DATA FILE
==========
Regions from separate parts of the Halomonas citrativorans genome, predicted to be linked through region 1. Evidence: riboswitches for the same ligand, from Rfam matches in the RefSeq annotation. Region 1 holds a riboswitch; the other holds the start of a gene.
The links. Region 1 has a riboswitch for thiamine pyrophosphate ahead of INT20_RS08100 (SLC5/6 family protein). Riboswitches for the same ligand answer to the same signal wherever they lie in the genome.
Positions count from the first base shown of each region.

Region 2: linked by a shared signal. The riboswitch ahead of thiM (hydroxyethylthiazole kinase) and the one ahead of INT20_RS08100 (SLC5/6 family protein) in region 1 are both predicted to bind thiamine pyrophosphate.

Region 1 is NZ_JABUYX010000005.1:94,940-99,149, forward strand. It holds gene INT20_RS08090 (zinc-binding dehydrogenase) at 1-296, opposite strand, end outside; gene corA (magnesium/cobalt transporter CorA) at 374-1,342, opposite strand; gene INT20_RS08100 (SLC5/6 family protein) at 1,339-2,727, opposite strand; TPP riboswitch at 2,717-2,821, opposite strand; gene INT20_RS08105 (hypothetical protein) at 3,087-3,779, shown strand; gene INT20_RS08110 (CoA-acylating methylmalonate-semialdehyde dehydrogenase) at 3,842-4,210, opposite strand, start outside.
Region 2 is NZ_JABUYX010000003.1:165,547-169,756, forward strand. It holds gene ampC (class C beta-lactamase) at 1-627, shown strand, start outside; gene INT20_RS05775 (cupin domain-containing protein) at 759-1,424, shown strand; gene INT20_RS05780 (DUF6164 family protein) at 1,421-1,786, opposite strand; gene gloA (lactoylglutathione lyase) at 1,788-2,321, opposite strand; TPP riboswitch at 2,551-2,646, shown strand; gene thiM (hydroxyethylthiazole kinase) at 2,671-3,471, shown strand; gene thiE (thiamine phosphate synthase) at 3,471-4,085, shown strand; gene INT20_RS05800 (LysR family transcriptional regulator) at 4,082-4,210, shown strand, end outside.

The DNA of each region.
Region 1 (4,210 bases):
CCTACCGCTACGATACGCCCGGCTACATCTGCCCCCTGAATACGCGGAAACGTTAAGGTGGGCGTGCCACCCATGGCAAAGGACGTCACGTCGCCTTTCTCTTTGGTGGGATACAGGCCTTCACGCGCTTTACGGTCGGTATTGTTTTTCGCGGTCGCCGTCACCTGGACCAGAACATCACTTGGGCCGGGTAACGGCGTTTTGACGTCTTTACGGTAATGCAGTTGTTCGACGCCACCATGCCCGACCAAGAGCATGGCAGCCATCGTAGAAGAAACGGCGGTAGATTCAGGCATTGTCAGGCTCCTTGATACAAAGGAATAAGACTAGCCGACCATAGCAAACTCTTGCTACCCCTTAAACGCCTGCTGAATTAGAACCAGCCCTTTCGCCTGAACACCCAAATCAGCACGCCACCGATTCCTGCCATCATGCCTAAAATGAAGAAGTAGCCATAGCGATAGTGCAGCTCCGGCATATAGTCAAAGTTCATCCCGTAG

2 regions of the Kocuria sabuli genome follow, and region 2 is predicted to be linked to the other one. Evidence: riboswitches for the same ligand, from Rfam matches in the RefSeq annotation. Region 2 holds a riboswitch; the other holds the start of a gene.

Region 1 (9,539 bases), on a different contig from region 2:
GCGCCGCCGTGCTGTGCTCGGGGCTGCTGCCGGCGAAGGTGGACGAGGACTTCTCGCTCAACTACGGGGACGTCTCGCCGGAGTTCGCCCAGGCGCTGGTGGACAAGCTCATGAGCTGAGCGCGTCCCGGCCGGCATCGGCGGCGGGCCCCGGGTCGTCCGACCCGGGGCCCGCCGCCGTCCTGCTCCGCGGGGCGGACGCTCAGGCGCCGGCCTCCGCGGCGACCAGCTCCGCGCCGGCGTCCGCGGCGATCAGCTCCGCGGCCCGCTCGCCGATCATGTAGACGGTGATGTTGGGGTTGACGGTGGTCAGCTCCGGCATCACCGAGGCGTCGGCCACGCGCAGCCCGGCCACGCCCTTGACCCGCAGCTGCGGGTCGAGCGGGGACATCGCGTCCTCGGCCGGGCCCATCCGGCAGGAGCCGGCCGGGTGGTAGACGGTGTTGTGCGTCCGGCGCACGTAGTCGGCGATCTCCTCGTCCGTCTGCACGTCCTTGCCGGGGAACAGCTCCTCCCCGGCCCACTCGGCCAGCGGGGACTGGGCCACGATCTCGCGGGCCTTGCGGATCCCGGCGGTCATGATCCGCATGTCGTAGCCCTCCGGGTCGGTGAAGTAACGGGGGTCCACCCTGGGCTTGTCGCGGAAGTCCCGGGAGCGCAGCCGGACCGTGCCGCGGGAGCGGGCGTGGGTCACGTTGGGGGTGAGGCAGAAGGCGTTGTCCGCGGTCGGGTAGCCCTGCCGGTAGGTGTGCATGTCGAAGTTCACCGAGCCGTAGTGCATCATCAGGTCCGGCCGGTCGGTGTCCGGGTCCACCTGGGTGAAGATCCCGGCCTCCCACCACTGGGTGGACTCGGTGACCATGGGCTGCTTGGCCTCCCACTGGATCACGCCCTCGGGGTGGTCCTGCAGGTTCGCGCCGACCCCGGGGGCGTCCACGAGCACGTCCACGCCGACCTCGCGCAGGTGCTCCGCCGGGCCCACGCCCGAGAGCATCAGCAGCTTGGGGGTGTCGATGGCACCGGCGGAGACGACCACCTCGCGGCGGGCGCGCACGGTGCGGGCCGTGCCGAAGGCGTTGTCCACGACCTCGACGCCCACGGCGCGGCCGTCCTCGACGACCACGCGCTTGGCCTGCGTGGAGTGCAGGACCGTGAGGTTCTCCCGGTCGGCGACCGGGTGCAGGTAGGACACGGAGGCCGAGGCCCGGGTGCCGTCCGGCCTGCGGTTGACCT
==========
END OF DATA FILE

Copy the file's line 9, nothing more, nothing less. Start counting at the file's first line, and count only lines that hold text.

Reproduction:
CCTACCGCTACGATACGCCCGGCTACATCTGCCCCCTGAATACGCGGAAACGTTAAGGTGGGCGTGCCACCCATGGCAAAGGACGTCACGTCGCCTTTCTCTTTGGTGGGATACAGGCCTTCACGCGCTTTACGGTCGGTATTGTTTTTCGCGGTCGCCGTCACCTGGACCAGAACATCACTTGGGCCGGGTAACGGCGTTTTGACGTCTTTACGGTAATGCAGTTGTTCGACGCCACCATGCCCGACCAAGAGCATGGCAGCCATCGTAGAAGAAACGGCGGTAGATTCAGGCATTGTCAGGCTCCTTGATACAAAGGAATAAGACTAGCCGACCATAGCAAACTCTTGCTACCCCTTAAACGCCTGCTGAATTAGAACCAGCCCTTTCGCCTGAACACCCAAATCAGCACGCCACCGATTCCTGCCATCATGCCTAAAATGAAGAAGTAGCCATAGCGATAGTGCAGCTCCGGCATATAGTCAAAGTTCATCCCGTAG